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The Forefront of Space Science

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But the most important discovery was still to come. We had coordinated our observations with those of an X-ray satellite operated by NASA. And when we combined the optical and X-ray data, we found a fascinating connection between the two. When the X-ray light from the black hole increases, the visible light instead decreases (Figure 3). But once the X-rays have peaked, the visible light suddenly shoots up to show a sharp spike. The visible light is delayed with respect to X-ray by a precise, and very short time of only 1/6th of a second. What gives rise to these intriguing patterns of light? One idea involves "jets" of hot plasmas that are shot away from the black hole. This plasma travels at speeds close to that of light, and and may carry energy equivalent to 1000 Suns, some of which can be emitted as the fast optical flashes that we observe. The optical and X-ray patterns can now tell us in detail about the behaviour of highly energetic plasma in black hole environment. Imagine understanding all this detail without ever directly seeing the black hole itself! This is the power of the scientific method.

Figure 3
Figure 3. Graph showing the change in visible light and X-rays from GX 339-4, probed at a high time resolution faster than 1 second. Time progresses from left to right. The X-ray flare in blue shows a simple, broad peak, and smooth decline ranging over several seconds. But surprisingly, the visible light emission (red curve) instead decreases slightly, before displaying a fast spike just after the X-rays have peaked (delayed by 0.15 seconds). The visible light spike lasts just a small fraction of a second, much smaller than X-rays. This sequence of events was seen repeatedly over several hours of observation, and the graph shows the average behaviour from these observations.

Super massive black holes: a case fit for Sherlock Holmes

Although these black holes are certainly violent, they pale in comparison to so-called "super massive black holes", which are the real monsters of the Universe. Super massive black holes are found at the centers of all large galaxies, and each one can weigh anywhere from a million to 10 billion Suns, as their name suggests. Our own Galaxy also hosts one with a mass of about 3 million Suns. In many galaxies, these are surrounded by matter which glows hot and bright before falling to its doom into the hole. Remarkably, there is an intimate connection between these black holes, and the galaxies in which they lie, in that the black hole mass grows in close proportion to the stars in the galaxy. Why is this remarkable? Because it means that somehow the black hole, with a size somewhat smaller than our Solar system, knows about the galaxy on physical scales more than 1 million times larger! How this occurs is one of the hot topics of current black hole research.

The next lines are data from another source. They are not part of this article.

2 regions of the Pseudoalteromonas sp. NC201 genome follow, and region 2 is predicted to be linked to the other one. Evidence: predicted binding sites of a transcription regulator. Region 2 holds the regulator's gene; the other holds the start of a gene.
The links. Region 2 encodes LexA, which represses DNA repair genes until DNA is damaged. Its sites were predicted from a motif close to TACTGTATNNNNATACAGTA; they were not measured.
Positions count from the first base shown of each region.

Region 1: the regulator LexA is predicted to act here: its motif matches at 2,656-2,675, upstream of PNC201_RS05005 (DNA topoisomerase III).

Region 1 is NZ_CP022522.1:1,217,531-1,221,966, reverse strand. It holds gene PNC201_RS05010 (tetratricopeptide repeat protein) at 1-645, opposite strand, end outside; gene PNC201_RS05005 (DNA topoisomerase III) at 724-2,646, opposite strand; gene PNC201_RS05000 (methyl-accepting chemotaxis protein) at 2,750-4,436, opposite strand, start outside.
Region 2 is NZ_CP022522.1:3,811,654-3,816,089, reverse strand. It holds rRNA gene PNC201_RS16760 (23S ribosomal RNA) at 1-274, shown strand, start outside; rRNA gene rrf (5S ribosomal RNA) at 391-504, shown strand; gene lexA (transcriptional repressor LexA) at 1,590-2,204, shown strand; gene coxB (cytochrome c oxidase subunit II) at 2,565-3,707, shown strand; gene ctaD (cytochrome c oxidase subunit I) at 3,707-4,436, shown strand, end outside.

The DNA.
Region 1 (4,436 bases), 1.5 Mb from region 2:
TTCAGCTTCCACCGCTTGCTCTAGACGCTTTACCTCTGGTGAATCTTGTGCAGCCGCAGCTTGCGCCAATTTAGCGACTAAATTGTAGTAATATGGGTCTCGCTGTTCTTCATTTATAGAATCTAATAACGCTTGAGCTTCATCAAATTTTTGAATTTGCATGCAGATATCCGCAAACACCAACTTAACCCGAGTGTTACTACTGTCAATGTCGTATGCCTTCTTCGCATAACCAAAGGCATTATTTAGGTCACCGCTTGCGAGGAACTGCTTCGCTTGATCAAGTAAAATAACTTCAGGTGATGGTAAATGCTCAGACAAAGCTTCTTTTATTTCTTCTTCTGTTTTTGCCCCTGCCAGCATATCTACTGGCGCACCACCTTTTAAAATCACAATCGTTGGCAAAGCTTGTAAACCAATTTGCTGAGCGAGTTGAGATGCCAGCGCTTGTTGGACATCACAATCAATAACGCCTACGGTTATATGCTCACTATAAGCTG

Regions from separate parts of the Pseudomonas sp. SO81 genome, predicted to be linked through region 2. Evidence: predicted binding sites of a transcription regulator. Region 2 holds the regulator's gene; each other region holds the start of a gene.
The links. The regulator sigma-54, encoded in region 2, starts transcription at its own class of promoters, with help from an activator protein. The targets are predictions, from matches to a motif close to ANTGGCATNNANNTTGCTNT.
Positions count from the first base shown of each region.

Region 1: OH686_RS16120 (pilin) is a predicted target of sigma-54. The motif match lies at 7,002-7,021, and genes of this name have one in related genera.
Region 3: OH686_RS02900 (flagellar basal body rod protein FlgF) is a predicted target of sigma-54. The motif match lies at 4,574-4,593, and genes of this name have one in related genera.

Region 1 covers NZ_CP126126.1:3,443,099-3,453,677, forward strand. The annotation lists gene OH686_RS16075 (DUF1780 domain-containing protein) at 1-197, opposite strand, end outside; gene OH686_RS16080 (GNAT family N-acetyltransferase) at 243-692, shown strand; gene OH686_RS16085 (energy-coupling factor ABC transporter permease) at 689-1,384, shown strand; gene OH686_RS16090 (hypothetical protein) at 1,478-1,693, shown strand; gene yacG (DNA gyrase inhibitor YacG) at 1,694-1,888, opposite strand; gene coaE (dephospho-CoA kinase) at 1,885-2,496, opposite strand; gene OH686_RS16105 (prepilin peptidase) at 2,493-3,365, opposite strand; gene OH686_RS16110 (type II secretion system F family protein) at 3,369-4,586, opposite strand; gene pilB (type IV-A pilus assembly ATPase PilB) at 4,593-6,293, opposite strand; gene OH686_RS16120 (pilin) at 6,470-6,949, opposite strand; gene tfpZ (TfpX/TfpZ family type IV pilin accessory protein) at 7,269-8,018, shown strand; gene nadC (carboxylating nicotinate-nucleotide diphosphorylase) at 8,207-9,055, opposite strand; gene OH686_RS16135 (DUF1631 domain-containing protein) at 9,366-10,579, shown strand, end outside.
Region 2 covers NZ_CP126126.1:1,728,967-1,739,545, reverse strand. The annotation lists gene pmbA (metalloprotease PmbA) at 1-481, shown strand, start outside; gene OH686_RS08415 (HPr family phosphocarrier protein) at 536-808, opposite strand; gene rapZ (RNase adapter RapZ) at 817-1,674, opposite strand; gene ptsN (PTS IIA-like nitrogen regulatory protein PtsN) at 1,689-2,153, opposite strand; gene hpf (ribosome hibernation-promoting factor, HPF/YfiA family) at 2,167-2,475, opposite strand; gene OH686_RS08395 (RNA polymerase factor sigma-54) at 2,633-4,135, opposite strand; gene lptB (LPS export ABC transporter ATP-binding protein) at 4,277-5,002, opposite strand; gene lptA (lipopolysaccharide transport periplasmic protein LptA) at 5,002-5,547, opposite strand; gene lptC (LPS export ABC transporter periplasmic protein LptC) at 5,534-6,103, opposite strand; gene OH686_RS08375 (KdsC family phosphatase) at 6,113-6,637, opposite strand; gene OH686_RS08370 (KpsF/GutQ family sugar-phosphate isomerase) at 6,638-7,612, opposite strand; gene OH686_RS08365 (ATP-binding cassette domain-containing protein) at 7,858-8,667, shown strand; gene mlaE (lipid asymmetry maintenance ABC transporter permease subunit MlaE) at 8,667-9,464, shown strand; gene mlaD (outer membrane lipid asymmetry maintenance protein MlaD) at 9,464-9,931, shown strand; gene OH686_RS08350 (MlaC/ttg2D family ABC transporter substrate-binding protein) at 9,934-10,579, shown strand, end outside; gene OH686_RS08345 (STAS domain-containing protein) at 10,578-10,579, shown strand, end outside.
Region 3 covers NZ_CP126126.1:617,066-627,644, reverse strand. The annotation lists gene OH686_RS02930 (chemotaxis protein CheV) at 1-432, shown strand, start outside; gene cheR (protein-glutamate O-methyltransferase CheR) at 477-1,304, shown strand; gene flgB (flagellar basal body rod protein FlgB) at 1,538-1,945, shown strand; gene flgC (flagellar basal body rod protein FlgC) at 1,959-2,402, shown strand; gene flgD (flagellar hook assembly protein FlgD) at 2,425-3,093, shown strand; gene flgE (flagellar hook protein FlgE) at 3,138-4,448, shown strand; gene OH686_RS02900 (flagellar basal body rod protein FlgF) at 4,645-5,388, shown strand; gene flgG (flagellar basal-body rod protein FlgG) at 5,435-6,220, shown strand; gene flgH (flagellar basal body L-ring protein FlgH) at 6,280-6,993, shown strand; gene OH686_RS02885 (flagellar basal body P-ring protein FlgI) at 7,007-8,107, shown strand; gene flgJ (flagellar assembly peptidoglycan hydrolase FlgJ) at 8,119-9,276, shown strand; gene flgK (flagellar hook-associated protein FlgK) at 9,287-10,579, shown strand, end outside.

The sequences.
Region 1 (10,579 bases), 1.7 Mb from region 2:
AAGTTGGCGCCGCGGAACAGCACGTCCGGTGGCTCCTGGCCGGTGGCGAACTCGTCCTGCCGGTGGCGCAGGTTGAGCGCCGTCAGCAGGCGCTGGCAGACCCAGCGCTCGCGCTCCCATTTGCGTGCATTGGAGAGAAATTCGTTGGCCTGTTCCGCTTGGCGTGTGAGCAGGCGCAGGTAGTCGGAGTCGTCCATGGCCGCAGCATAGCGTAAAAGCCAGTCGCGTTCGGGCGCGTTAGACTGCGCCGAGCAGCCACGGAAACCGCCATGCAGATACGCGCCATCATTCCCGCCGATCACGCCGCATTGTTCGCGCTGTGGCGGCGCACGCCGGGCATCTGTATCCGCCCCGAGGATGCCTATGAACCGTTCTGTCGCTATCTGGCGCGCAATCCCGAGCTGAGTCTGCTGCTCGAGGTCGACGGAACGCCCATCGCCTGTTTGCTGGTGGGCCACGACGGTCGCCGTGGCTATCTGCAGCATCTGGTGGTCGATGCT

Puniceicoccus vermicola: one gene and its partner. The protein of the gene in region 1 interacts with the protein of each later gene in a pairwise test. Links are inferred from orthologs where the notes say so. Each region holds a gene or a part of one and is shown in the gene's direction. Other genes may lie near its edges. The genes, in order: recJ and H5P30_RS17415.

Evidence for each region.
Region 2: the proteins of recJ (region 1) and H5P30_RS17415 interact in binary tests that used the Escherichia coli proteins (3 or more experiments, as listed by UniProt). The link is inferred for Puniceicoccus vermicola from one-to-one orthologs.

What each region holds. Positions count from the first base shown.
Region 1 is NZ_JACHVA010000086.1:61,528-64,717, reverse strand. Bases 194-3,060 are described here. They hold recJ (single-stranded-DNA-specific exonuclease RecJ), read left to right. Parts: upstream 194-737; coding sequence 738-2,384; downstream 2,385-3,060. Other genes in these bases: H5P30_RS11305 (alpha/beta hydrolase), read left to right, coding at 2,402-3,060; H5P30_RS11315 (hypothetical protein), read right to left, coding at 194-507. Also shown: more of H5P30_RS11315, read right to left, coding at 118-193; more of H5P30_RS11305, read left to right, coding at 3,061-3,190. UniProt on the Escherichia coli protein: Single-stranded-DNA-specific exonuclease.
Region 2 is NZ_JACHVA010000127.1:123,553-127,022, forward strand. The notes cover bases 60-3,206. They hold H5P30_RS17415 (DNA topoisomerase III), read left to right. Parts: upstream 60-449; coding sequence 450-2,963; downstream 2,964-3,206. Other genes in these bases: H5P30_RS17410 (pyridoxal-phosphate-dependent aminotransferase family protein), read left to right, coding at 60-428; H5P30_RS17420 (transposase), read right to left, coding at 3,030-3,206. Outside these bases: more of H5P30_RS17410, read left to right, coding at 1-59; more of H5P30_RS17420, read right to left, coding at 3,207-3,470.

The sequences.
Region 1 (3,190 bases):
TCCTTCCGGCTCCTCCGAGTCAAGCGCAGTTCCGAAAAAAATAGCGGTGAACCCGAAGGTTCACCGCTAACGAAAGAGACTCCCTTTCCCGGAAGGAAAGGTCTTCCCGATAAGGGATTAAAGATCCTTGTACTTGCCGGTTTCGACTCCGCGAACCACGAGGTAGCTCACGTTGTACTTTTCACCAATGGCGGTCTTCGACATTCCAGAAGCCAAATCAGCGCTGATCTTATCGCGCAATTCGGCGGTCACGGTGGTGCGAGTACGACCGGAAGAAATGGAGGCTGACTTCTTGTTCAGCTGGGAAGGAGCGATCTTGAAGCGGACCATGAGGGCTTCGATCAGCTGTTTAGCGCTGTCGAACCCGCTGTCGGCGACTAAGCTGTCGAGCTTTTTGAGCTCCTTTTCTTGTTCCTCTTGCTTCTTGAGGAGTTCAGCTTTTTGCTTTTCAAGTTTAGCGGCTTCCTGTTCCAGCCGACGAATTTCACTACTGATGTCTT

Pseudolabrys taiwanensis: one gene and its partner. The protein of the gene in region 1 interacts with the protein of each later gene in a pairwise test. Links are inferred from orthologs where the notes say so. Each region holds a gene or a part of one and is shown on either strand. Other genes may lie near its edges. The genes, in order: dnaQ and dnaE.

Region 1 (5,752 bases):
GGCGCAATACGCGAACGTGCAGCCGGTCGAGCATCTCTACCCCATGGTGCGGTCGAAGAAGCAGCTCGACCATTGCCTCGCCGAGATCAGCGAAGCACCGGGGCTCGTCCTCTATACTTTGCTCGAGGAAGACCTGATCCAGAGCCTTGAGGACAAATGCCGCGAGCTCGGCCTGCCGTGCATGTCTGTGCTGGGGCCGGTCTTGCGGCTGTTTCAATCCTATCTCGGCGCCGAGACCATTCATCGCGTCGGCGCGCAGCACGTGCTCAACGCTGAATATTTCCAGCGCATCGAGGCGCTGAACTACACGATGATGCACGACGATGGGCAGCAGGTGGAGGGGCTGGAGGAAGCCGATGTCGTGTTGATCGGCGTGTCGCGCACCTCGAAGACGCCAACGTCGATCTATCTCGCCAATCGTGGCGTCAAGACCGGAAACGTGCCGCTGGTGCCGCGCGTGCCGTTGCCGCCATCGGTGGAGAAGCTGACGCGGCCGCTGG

One of the main challenges in this work is to understand how the accreting matter actually flows in from the large scales of the galaxy towards the center. The matter may flow in as a stream, or it may be instead that entire stars which stray too close are shred apart and swallowed whole by the black hole. In order to study this, we first need to cleanly separate out, or 'resolve', the black hole environment - in particular, we must be able to distinguish the black hole from the stars that immediately surround it. This is made difficult by the vast distances to other galaxies. Imagine trying to separate the two headlights of a car in London from Tokyo, at a distance of approximately 10000 km - that is the equivalent feat of what we are trying to do when resolving the environments of super massive black holes! The largest telescopes in the world are steadily bringing us closer to this goal.

One of the perks of being an astronomer is the freedom to travel to exotic places. I was fortunate to work in the South American country of Chile, at Europe's Very Large Telescope. With a huge primary mirror 8 m in size, this telescope is the southern hemisphere equivalent of Japan's Subaru telescope in Hawaii, which I am also now using to study black holes. It is located in the Atacama Desert, one of the driest places on Earth. Seeing thousands of stars under the crisp desert night was a truly moving experience.

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